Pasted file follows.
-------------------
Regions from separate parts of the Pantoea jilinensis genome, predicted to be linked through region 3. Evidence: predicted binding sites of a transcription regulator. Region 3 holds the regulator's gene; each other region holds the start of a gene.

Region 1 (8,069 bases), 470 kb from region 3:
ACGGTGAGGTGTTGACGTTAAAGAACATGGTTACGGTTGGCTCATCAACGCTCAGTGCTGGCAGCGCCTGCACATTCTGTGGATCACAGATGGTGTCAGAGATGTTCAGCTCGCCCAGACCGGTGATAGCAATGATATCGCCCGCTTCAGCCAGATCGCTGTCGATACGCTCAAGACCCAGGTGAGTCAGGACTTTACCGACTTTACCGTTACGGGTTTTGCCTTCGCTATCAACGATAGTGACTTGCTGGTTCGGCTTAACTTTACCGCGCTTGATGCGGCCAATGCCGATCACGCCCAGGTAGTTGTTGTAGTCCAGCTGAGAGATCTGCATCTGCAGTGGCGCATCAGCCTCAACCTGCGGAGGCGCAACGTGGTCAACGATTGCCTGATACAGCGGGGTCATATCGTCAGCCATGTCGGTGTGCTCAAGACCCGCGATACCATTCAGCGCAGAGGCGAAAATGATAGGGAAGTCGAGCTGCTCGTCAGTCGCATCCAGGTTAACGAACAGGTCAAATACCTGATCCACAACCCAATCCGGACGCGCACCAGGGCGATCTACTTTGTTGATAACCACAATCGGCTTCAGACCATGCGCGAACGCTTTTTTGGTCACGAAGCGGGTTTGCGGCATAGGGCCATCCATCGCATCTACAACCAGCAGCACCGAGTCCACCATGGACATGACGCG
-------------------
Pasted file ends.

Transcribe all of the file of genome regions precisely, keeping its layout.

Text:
Regions from separate parts of the Pantoea jilinensis genome, predicted to be linked through region 3. Evidence: predicted binding sites of a transcription regulator. Region 3 holds the regulator's gene; each other region holds the start of a gene.

Region 1 (8,069 bases), 470 kb from region 3:
ACGGTGAGGTGTTGACGTTAAAGAACATGGTTACGGTTGGCTCATCAACGCTCAGTGCTGGCAGCGCCTGCACATTCTGTGGATCACAGATGGTGTCAGAGATGTTCAGCTCGCCCAGACCGGTGATAGCAATGATATCGCCCGCTTCAGCCAGATCGCTGTCGATACGCTCAAGACCCAGGTGAGTCAGGACTTTACCGACTTTACCGTTACGGGTTTTGCCTTCGCTATCAACGATAGTGACTTGCTGGTTCGGCTTAACTTTACCGCGCTTGATGCGGCCAATGCCGATCACGCCCAGGTAGTTGTTGTAGTCCAGCTGAGAGATCTGCATCTGCAGTGGCGCATCAGCCTCAACCTGCGGAGGCGCAACGTGGTCAACGATTGCCTGATACAGCGGGGTCATATCGTCAGCCATGTCGGTGTGCTCAAGACCCGCGATACCATTCAGCGCAGAGGCGAAAATGATAGGGAAGTCGAGCTGCTCGTCAGTCGCATCCAGGTTAACGAACAGGTCAAATACCTGATCCACAACCCAATCCGGACGCGCACCAGGGCGATCTACTTTGTTGATAACCACAATCGGCTTCAGACCATGCGCGAACGCTTTTTTGGTCACGAAGCGGGTTTGCGGCATAGGGCCATCCATCGCATCTACAACCAGCAGCACCGAGTCCACCATGGACATGACGCG